The 46th edition of this much-admired Michigan music festival rolled out last weekend with a hefty slate of national and regional roots music stars. The recap by Local Spins’ Ricky Olmos, with photos by Anna Sink.
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On a rather blustery Sunday, Tim O’ Brien stands at the foot of Main Stage at Wheatland Music Festival, a towering fortress made of timber and stone that is, at the moment, filled with music and love.
After a wave of applause O’Brien, a seasoned bluegrass songwriter from West Virginia, looks out over the audience and then beyond. Sprawling fields give way to a treeline that wavers in a rigid breeze.
“I kind of like this fall weather,” he proclaims. “It brings on a wistful feeling.”
Throughout Wheatland Music Festival’s 46th musical celebration in Remus (an hour north of Grand Rapids), attendees saw a diverse range of weather. Friday’s inaugural festivities were plagued by scattered showers until nearly 8 p.m. From there, the rain held off and temperatures dropped to autumn-like lows for the rest of the weekend.
Friday sets included Linda Gail Lewis & Robbie Fulks, Red Squirrel Chasers, Dead Horses, K. Jones & the Benzie Playboys and a riveting first-time Wheatland performance from Escaping Pavement.
The Detroit-area collective was magnificently energetic, an effort that was equally reciprocated by one of the rowdiest crowds at Centennial Stage.
The Americana-folk act rocked and rambled, shared song-leading responsibilities, and covered “I Want to Sing that Rock and Roll” by Gillian Welch.
“Oddly enough, I usually get nervous when I’m doing something I know could potentially be really important or when we have a really big crowd in front of us, but on the Centennial Stage I wasn’t nervous at all,” said Emily Burns, who fronts the band alongside Aaron Markovitz.
“Maybe it was just the way you could feel the audience’s immediate acceptance of us or the good vibes running throughout the fest. But whatever it was, it took us all over and made for probably the most memorable show we’ve ever done. It was a true honor for all of us to get to be on that stage playing for that crowd.”
ENTERTAINING SETS COVERING DIVERSE STYLES
Other impressive Friday evening sets were delivered by West Michigan’s own Roosevelt Digs and The Journeymen on the Centennial Stage, and New York’s Hazmat Modine and The Mammals on the Main Stage.
Hazmat Modine displayed some truly unique instrumentation that included harmonica, tuba, trumpet, saxophone and a number of other instruments. And The Mammals closed the night with a beautifully delicate set of hushed songs under a star-strewn sky.
After the lunch hour on Saturday (or breakfast for some), Wheatlanders were greeted by a soulful eruption curated by the Jones Family Singers, a traveling troupe of gospel vocalists and musicians from Texas. The sizeable band ushered in a wildly entertaining set that included soul, funk and jazz.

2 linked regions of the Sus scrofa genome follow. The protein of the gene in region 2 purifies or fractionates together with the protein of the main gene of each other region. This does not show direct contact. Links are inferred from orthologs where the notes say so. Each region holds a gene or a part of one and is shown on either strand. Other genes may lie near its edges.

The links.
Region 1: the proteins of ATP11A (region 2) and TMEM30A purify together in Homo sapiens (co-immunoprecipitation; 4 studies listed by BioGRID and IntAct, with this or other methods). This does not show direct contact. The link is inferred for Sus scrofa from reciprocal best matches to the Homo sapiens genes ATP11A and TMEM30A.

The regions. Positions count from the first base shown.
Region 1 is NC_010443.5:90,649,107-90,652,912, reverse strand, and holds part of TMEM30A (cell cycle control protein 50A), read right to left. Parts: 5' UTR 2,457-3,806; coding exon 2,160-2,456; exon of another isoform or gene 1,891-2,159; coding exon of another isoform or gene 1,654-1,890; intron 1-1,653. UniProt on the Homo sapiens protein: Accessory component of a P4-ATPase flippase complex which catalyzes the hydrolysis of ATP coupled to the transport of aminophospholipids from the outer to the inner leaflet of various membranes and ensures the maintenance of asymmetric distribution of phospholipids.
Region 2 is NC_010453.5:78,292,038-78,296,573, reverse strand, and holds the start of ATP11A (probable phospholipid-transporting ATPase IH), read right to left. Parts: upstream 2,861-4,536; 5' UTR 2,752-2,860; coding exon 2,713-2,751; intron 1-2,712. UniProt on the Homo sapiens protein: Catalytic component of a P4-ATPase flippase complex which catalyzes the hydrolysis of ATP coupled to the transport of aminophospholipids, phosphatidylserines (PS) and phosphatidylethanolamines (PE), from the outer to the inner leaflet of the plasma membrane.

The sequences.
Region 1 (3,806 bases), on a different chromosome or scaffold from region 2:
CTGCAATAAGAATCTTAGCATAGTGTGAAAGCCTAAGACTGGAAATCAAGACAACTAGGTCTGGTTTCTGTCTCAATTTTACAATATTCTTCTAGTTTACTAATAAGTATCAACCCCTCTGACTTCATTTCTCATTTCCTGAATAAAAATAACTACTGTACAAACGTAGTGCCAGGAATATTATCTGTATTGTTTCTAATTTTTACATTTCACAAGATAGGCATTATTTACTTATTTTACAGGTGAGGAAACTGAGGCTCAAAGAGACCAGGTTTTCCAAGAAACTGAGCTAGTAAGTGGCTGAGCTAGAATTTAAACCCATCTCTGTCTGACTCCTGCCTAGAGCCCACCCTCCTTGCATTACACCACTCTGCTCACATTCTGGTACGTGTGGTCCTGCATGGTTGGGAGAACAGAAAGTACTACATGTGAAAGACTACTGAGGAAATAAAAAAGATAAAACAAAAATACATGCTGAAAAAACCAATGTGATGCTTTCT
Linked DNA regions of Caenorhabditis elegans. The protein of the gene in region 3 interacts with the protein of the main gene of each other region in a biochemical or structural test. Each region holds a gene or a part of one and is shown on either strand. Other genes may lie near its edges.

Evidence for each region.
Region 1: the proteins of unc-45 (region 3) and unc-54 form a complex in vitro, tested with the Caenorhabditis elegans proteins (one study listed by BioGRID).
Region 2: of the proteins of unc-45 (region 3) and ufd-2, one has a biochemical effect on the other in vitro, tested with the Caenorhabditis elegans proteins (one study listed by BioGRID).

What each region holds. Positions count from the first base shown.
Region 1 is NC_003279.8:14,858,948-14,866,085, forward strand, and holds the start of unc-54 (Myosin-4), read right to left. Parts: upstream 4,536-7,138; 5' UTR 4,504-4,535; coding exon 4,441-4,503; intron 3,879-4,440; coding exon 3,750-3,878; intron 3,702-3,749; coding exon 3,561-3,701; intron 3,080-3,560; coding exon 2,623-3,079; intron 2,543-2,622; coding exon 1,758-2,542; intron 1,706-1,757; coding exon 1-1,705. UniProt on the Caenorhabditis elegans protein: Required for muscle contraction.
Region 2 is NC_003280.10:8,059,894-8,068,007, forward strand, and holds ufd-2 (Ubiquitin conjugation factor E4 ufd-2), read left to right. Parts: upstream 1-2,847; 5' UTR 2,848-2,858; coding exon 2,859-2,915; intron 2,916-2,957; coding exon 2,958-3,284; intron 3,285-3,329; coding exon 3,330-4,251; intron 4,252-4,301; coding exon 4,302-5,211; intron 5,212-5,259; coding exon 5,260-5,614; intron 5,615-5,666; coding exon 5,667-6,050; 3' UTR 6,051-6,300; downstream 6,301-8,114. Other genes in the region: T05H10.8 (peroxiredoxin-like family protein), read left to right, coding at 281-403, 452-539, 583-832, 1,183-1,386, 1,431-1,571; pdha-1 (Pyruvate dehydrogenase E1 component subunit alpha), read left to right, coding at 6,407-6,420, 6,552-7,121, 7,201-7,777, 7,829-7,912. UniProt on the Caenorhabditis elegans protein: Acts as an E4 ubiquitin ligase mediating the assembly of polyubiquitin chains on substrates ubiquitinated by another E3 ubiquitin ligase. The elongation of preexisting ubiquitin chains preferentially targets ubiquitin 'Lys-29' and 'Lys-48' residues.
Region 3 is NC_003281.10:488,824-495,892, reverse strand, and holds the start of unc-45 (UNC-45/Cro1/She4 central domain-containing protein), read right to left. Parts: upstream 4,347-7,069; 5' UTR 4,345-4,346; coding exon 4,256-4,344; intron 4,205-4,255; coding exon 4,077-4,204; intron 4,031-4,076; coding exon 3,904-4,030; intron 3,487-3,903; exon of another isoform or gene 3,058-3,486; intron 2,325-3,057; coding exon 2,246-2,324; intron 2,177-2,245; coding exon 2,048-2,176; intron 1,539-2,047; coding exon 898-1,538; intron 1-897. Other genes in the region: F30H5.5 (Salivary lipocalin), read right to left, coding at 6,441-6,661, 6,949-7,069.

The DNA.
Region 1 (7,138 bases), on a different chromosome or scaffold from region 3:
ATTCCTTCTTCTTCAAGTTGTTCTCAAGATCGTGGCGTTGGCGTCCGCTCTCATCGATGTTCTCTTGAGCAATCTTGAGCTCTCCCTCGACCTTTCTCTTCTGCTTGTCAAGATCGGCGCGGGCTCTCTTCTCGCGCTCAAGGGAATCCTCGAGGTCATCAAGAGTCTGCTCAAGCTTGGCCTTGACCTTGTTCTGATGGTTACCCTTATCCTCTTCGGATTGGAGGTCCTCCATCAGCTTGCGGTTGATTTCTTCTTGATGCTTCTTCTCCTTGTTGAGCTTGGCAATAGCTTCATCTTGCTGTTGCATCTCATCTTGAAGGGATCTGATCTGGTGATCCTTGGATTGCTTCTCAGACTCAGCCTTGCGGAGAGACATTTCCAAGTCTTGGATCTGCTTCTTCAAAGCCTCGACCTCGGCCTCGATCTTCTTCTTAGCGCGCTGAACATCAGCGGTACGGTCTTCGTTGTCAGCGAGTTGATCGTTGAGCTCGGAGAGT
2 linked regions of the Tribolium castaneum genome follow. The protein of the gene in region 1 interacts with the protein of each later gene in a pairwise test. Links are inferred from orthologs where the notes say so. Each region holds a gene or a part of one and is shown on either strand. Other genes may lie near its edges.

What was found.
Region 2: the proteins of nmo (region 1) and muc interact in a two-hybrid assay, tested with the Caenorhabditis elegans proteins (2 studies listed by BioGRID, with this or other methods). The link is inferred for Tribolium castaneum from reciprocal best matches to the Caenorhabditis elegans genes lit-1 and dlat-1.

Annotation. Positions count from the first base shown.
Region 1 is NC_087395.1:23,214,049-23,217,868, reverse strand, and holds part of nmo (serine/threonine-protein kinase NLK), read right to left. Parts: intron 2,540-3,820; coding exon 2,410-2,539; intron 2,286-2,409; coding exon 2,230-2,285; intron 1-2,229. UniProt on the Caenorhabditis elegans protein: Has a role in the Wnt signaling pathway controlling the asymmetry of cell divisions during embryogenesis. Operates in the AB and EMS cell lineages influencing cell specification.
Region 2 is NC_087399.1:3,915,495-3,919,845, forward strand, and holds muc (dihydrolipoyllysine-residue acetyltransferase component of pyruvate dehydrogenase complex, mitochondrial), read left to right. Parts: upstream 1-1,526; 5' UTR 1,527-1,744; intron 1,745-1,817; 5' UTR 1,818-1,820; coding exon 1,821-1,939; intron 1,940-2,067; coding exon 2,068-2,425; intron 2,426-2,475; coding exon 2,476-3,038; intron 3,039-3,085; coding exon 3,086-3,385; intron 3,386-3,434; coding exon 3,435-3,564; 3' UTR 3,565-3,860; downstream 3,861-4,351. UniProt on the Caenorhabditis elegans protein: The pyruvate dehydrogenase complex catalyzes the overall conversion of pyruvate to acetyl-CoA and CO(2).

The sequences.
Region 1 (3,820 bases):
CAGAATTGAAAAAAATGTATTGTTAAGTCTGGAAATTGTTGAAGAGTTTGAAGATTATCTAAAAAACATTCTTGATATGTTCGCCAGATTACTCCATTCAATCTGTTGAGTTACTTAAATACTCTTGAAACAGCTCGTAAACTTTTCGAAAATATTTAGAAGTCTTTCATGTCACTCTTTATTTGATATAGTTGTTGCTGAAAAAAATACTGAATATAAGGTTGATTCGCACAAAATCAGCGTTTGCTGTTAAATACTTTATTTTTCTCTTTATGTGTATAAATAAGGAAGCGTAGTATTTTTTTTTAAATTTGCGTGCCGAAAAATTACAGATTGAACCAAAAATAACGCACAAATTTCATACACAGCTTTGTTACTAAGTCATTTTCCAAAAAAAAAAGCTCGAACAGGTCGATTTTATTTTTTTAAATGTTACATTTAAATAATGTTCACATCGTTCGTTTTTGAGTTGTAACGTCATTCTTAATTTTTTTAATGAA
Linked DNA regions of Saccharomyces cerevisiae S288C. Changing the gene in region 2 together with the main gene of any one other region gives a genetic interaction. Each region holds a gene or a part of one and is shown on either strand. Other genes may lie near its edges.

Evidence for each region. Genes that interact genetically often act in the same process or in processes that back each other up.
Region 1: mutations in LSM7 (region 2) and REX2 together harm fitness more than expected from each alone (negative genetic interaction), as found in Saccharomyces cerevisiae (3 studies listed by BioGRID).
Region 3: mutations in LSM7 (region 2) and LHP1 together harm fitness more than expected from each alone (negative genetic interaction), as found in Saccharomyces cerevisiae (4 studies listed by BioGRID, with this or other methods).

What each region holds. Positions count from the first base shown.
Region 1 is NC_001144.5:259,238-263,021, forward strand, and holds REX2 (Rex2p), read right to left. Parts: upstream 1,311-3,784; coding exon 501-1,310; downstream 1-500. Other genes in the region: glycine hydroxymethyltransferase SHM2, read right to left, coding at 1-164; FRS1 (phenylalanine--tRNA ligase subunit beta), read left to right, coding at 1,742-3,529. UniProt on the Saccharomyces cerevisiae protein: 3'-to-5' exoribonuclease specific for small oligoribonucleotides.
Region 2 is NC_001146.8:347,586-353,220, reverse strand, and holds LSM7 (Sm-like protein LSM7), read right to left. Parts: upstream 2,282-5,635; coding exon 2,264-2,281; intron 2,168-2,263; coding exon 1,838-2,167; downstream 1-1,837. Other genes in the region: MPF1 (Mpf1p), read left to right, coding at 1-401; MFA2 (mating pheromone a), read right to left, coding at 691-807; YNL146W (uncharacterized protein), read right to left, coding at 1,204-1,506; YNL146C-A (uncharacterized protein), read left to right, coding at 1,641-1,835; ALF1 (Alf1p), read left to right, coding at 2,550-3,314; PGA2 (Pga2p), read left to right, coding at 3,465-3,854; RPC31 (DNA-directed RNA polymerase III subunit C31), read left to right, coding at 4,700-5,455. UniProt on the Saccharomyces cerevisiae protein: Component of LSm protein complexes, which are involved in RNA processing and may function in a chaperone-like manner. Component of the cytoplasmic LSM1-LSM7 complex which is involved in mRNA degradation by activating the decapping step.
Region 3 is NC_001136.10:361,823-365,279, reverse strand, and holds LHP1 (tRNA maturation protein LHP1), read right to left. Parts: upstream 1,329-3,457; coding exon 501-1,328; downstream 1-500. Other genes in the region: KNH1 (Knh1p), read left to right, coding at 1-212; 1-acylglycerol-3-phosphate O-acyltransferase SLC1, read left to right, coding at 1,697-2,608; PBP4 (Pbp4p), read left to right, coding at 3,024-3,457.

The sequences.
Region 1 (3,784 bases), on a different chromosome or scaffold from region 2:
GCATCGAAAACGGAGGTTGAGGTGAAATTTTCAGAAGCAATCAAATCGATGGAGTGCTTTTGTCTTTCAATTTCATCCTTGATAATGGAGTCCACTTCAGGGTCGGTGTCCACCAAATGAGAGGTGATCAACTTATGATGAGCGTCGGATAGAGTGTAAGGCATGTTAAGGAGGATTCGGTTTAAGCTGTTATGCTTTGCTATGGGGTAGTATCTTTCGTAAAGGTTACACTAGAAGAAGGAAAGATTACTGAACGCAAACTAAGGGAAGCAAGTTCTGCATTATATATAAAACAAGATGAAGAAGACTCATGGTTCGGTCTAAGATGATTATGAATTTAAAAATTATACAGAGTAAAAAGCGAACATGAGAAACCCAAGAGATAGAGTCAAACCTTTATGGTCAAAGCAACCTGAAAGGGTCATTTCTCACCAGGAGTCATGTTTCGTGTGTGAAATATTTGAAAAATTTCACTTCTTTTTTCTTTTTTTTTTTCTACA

Drifting into the evening hours, Michigan super-group May Erlewine & the Motivations gave their own soulful performance, which included a well-received plethora of popular covers from various danceable decades. Other Saturday evening performances included Alasdair Fraser & New World Assembly, Freddy & Francine and a nightcap set on the Main Stage by Chicago bluegrass band The Special Consensus.
The festival’s third and final day boasted the usual scenes: families sitting down to a simple-but-hearty breakfast under a tented roof; a joyful picking circle made of new and old friends; a group of festival-weary children determined to make every last minute of pop can hunting count.
Mike Weatherly of Muskegon sits in a chair next to his camper. His long gray hair is still lush and wavy in his 70s. When asked why he and his wife keep returning to the festival, he responds warmly.
“The people. It’s just a fun community for a weekend. Everyone helps everyone. There’s only a few times like that in a lifetime where you get to enjoy being with so many other people.”
CLOSING THINGS OUT WITH MEMORABLE MOMENTS IN A ‘GORGEOUS SPOT’
Then there were the final performances, a kind of commencement for the weekend’s graduating Wheatlanders.
Centennial Stage included an open mic, a community sing-along and a harmony sing-along.The Main Stage was graced by the likes of a gospel hour, The Jones Family Singers, Special Consensus, Forest Huval, the Kids Hill Parade and Alasdair Fraser & New World Assembly. A particularly ethereal performance was crafted by The Quebe Sisters, a modern Western swing band comprised of archtop guitar, upright bass, three fiddles and lush harmonies.
Tim O’Brien and his band then took to the stage. The group performed through the wind and chilly air to provide a distinctly beautiful moment for the bundled-up Wheatland crowd.
Between sets, sunshine reached through the clouds and across the festival grounds. Warming everyone up before sending them off, De Temps Antan stomped and strummed the crowd into a sort of musical oblivion.
While spectating from side stage, Patrick Sauber from Los Angeles sips bourbon from a plastic cup and relaxes after his set playing banjo and guitar with Tim O’Brien. He sums up his first Wheatland experience.
“I’ve heard about it (Wheatland) for years and years,” he says while De Temps Antan’s pulsing traditional Quebec music spills from the towering stage.
“My dad has played here quite a few times over the years. He signed his name on the wall backstage. It’s good to be here. It’s a gorgeous spot.”
PHOTO GALLERY: Wheatland Music Festival 2019
Photos by Anna Sink and Ricky Olmos
Copyright 2019, Spins on Music LLC